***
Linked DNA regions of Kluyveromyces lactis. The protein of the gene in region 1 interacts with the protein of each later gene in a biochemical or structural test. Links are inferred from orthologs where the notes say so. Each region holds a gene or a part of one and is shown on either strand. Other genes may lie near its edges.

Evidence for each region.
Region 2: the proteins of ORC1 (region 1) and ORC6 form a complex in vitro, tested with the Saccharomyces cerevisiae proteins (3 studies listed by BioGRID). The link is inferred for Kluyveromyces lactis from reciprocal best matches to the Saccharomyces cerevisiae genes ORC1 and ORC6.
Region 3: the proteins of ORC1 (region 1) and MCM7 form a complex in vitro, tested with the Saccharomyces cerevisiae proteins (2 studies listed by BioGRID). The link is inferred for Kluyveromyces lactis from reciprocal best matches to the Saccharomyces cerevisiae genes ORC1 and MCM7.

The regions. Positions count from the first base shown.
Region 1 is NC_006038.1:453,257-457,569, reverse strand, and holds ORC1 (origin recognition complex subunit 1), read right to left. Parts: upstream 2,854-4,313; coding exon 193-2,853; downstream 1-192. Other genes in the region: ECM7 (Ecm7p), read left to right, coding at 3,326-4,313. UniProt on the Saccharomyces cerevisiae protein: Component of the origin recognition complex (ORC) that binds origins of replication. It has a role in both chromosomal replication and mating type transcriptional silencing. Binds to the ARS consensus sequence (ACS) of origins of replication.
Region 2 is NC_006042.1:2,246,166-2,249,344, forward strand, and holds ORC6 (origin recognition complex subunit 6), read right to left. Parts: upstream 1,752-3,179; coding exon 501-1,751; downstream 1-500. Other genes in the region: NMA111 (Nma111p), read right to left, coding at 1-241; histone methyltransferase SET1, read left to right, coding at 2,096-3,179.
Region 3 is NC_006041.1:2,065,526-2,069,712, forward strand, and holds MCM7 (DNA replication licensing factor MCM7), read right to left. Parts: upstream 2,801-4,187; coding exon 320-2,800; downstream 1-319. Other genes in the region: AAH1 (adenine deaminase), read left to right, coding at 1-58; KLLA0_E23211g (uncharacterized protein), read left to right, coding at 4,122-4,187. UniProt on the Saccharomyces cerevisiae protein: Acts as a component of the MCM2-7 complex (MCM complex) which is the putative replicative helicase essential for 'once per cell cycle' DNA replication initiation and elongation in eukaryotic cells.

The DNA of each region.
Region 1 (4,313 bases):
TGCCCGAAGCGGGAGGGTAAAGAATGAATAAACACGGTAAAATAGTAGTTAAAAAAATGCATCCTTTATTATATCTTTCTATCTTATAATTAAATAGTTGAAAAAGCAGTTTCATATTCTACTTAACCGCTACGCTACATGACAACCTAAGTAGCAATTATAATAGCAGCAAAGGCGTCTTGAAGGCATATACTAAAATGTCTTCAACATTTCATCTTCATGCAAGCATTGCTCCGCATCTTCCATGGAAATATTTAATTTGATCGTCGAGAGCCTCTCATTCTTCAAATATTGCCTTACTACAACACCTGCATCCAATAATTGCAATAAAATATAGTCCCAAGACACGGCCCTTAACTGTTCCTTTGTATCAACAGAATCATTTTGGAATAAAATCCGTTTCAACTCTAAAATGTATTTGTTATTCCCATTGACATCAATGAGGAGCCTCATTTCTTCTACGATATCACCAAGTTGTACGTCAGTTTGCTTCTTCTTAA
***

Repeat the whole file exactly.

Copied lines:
Linked DNA regions of Kluyveromyces lactis. The protein of the gene in region 1 interacts with the protein of each later gene in a biochemical or structural test. Links are inferred from orthologs where the notes say so. Each region holds a gene or a part of one and is shown on either strand. Other genes may lie near its edges.

Evidence for each region.
Region 2: the proteins of ORC1 (region 1) and ORC6 form a complex in vitro, tested with the Saccharomyces cerevisiae proteins (3 studies listed by BioGRID). The link is inferred for Kluyveromyces lactis from reciprocal best matches to the Saccharomyces cerevisiae genes ORC1 and ORC6.
Region 3: the proteins of ORC1 (region 1) and MCM7 form a complex in vitro, tested with the Saccharomyces cerevisiae proteins (2 studies listed by BioGRID). The link is inferred for Kluyveromyces lactis from reciprocal best matches to the Saccharomyces cerevisiae genes ORC1 and MCM7.

The regions. Positions count from the first base shown.
Region 1 is NC_006038.1:453,257-457,569, reverse strand, and holds ORC1 (origin recognition complex subunit 1), read right to left. Parts: upstream 2,854-4,313; coding exon 193-2,853; downstream 1-192. Other genes in the region: ECM7 (Ecm7p), read left to right, coding at 3,326-4,313. UniProt on the Saccharomyces cerevisiae protein: Component of the origin recognition complex (ORC) that binds origins of replication. It has a role in both chromosomal replication and mating type transcriptional silencing. Binds to the ARS consensus sequence (ACS) of origins of replication.
Region 2 is NC_006042.1:2,246,166-2,249,344, forward strand, and holds ORC6 (origin recognition complex subunit 6), read right to left. Parts: upstream 1,752-3,179; coding exon 501-1,751; downstream 1-500. Other genes in the region: NMA111 (Nma111p), read right to left, coding at 1-241; histone methyltransferase SET1, read left to right, coding at 2,096-3,179.
Region 3 is NC_006041.1:2,065,526-2,069,712, forward strand, and holds MCM7 (DNA replication licensing factor MCM7), read right to left. Parts: upstream 2,801-4,187; coding exon 320-2,800; downstream 1-319. Other genes in the region: AAH1 (adenine deaminase), read left to right, coding at 1-58; KLLA0_E23211g (uncharacterized protein), read left to right, coding at 4,122-4,187. UniProt on the Saccharomyces cerevisiae protein: Acts as a component of the MCM2-7 complex (MCM complex) which is the putative replicative helicase essential for 'once per cell cycle' DNA replication initiation and elongation in eukaryotic cells.

The DNA of each region.
Region 1 (4,313 bases):
TGCCCGAAGCGGGAGGGTAAAGAATGAATAAACACGGTAAAATAGTAGTTAAAAAAATGCATCCTTTATTATATCTTTCTATCTTATAATTAAATAGTTGAAAAAGCAGTTTCATATTCTACTTAACCGCTACGCTACATGACAACCTAAGTAGCAATTATAATAGCAGCAAAGGCGTCTTGAAGGCATATACTAAAATGTCTTCAACATTTCATCTTCATGCAAGCATTGCTCCGCATCTTCCATGGAAATATTTAATTTGATCGTCGAGAGCCTCTCATTCTTCAAATATTGCCTTACTACAACACCTGCATCCAATAATTGCAATAAAATATAGTCCCAAGACACGGCCCTTAACTGTTCCTTTGTATCAACAGAATCATTTTGGAATAAAATCCGTTTCAACTCTAAAATGTATTTGTTATTCCCATTGACATCAATGAGGAGCCTCATTTCTTCTACGATATCACCAAGTTGTACGTCAGTTTGCTTCTTCTTAA